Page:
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SHANGHAI, China — Crisis has been in the air in China the past week — over pork.
The Cabinet held an emergency session. The highly popular premier made public appearances broadcast on state TV in hopes of reassuring worried citizens. There’s even been talk of tapping a national pork reserve.
The to-do over rising pork prices — up more than 43 percent in a year — speaks volumes about politics in China today. The juggernaut economy has fueled a dizzying rise in the stock market and widened the gap between rich and poor, a sensitive issue for the ruling Communist Party.
With a key party meeting this year and the hotly anticipated Beijing Olympics the next, Chinese leaders want to keep people satisfied.
The crisis touches on concerns embedded in the national psyche. Pork is the meat of choice for all but a small number of Chinese. The word for "meat" means "pork" to most Chinese, and urban Chinese ate an average of 42 pounds per person in 2006, according to the Agriculture Ministry.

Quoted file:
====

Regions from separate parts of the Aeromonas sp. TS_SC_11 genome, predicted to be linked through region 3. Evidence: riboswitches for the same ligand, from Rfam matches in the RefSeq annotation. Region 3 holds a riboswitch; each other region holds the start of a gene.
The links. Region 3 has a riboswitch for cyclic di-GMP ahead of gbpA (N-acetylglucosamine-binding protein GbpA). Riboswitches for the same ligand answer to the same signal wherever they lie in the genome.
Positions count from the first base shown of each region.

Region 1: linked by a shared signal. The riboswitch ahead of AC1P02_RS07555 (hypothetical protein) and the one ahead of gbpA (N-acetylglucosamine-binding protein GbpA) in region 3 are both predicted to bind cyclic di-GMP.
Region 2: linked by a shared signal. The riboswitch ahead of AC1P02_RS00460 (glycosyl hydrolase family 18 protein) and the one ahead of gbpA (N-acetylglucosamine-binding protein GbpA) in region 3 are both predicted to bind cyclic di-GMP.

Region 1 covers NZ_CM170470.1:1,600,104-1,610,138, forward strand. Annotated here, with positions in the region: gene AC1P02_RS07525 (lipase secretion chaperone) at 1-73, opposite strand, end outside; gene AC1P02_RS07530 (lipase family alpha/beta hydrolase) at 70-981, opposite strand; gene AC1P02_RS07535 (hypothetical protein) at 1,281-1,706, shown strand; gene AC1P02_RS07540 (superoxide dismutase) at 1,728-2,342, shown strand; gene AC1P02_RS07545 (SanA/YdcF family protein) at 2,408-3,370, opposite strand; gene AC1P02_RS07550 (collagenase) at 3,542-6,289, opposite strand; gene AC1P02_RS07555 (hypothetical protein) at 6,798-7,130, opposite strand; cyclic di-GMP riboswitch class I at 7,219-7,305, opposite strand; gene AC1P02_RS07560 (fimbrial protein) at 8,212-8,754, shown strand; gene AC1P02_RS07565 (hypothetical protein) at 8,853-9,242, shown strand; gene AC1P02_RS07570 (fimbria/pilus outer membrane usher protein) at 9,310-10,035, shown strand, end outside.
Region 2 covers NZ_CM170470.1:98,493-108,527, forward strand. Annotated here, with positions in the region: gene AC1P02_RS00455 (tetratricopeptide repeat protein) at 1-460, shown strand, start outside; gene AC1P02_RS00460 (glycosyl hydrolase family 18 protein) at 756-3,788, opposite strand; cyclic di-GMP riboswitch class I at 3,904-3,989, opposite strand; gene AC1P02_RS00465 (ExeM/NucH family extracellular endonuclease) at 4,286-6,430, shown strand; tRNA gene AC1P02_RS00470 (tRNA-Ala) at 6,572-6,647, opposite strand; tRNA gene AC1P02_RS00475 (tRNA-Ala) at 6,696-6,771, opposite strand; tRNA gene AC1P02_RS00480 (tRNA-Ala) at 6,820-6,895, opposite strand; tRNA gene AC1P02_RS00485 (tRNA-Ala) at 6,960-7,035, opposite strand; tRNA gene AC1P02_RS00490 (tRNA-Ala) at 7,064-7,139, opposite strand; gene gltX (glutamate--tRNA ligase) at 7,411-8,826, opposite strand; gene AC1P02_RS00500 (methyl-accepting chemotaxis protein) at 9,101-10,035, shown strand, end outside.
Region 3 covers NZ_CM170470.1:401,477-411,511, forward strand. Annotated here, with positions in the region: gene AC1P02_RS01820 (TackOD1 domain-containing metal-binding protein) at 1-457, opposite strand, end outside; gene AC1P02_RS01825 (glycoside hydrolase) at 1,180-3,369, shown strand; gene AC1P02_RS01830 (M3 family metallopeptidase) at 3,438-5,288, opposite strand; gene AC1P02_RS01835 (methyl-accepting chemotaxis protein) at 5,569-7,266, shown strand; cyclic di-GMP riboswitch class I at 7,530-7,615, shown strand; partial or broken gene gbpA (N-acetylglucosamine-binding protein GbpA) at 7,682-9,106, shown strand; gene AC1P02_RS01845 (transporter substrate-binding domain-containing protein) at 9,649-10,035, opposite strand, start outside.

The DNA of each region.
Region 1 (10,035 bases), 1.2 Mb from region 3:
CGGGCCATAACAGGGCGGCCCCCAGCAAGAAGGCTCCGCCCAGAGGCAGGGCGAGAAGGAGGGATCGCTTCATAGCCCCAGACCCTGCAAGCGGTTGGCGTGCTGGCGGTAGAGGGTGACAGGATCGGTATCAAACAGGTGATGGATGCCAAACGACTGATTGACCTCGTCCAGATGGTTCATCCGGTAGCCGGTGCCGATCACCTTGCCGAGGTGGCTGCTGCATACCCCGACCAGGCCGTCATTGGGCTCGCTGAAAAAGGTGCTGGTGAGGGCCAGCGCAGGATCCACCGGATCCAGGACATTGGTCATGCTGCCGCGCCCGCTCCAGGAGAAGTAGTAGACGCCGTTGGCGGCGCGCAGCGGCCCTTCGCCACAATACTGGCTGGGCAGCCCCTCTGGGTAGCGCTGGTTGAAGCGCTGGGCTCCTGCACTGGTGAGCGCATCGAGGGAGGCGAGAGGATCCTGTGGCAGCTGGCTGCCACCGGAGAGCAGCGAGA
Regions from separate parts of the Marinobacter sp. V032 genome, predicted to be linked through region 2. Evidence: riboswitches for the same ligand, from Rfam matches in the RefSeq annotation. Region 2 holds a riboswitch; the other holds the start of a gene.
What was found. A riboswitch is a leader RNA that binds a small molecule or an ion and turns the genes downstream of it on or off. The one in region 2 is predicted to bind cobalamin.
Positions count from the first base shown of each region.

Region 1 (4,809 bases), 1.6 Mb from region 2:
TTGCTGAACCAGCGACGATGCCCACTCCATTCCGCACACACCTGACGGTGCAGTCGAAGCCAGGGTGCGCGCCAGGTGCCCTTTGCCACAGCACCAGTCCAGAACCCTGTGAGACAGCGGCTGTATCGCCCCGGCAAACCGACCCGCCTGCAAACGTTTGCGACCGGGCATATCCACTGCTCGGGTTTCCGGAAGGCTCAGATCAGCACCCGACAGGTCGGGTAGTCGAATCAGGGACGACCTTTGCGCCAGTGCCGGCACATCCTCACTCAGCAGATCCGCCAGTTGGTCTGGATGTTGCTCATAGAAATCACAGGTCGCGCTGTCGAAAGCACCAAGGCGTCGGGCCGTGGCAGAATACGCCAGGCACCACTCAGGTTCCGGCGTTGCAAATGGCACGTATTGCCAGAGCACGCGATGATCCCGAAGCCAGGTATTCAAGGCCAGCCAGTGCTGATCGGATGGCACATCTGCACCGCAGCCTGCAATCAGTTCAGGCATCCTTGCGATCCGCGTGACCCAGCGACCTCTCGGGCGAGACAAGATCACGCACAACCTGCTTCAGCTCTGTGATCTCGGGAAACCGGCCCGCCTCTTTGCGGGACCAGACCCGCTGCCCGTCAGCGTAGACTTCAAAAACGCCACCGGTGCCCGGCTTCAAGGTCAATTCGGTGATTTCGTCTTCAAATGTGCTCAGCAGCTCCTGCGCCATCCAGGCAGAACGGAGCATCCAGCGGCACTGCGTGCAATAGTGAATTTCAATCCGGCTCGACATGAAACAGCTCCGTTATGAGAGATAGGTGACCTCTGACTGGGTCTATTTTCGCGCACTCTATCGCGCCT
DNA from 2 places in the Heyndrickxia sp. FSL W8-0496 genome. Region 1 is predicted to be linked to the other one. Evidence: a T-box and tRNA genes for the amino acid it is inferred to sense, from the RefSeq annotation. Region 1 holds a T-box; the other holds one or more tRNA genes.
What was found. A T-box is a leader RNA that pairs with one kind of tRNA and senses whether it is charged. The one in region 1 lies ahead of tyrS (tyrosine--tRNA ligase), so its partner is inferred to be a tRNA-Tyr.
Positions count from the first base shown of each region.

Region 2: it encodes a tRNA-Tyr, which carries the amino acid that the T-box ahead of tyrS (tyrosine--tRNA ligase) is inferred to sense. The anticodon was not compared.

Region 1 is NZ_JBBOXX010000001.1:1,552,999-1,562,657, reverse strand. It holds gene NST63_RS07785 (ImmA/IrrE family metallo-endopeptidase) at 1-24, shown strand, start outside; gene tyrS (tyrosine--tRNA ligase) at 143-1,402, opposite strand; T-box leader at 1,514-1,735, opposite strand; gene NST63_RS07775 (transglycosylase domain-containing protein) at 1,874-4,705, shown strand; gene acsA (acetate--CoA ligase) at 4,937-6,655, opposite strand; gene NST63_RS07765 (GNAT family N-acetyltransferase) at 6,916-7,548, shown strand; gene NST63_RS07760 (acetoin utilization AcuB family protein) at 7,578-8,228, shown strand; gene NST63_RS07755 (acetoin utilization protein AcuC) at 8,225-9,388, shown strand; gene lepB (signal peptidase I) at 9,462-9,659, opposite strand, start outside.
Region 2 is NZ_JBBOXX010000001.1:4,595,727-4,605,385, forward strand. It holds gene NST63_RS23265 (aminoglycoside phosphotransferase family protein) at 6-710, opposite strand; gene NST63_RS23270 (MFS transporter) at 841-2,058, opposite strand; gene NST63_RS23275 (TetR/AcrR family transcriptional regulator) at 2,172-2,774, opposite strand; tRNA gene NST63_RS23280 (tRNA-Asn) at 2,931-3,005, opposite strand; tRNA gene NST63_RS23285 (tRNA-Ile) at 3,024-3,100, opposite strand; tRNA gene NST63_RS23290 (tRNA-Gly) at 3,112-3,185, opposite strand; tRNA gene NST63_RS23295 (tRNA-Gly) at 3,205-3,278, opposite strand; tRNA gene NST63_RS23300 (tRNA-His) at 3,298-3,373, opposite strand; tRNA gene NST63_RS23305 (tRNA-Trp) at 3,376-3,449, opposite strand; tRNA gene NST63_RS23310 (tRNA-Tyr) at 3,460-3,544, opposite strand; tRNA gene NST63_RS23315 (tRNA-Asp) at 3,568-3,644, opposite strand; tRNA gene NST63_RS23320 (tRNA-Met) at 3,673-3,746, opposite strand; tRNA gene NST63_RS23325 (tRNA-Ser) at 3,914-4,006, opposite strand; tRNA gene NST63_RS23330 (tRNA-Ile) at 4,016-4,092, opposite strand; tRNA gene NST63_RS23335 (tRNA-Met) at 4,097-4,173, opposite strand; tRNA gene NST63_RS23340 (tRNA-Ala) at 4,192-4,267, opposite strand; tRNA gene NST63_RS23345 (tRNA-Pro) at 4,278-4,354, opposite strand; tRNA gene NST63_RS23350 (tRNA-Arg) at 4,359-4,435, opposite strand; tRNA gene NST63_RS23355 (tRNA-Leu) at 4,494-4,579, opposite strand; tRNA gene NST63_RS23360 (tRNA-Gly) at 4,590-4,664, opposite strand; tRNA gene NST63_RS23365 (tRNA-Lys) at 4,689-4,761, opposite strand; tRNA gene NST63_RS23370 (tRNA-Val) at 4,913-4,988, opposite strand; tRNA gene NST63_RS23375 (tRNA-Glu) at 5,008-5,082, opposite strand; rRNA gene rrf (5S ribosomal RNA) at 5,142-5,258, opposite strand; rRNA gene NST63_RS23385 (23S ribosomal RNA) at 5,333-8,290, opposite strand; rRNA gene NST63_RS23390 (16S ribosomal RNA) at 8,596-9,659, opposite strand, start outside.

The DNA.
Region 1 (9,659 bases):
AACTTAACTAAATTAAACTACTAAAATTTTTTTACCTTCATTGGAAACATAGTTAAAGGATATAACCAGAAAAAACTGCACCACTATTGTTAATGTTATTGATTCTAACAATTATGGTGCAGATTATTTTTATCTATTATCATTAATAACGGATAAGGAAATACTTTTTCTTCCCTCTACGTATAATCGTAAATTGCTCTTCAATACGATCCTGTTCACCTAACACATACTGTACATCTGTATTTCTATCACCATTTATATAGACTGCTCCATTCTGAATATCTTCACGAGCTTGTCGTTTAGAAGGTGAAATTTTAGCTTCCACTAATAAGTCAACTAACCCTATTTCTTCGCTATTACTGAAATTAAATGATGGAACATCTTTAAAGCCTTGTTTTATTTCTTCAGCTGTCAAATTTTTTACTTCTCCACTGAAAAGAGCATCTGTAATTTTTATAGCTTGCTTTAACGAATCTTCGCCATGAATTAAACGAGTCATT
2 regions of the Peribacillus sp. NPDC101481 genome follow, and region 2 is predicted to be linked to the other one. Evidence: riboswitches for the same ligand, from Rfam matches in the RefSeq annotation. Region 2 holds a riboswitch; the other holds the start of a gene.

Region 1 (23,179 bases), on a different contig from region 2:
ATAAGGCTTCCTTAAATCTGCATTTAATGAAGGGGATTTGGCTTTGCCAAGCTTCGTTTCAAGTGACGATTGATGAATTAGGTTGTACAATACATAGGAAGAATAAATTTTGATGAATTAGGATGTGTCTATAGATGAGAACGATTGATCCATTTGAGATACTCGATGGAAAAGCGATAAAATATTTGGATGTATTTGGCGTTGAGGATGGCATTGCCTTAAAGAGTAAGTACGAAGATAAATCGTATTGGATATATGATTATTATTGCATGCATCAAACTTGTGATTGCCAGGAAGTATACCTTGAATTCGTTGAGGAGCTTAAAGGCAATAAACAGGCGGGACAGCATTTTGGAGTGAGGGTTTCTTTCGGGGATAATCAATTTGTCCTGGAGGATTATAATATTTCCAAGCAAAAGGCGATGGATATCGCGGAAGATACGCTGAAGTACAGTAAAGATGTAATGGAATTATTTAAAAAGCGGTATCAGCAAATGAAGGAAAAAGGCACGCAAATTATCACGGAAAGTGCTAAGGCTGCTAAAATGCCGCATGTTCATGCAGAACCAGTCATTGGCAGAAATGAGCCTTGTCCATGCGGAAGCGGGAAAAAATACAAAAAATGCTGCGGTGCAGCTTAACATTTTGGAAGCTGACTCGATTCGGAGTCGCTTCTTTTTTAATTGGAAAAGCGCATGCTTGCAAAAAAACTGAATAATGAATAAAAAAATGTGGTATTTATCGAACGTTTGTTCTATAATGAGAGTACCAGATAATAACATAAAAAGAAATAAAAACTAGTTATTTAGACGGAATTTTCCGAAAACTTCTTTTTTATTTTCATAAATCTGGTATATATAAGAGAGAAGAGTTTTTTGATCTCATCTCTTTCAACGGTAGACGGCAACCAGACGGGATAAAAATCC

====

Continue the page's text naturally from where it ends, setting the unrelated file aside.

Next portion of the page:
Inflation has played a role in previous political upheavals — eroding support for the Nationalists who ruled 60 years ago and swelling the Tiananmen Square democracy movement in 1989.
So Premier Wen Jiabao, who has made a reputation as a man of the people, signaled the degree of high-level concern with visits last weekend to farms and markets in the heartland.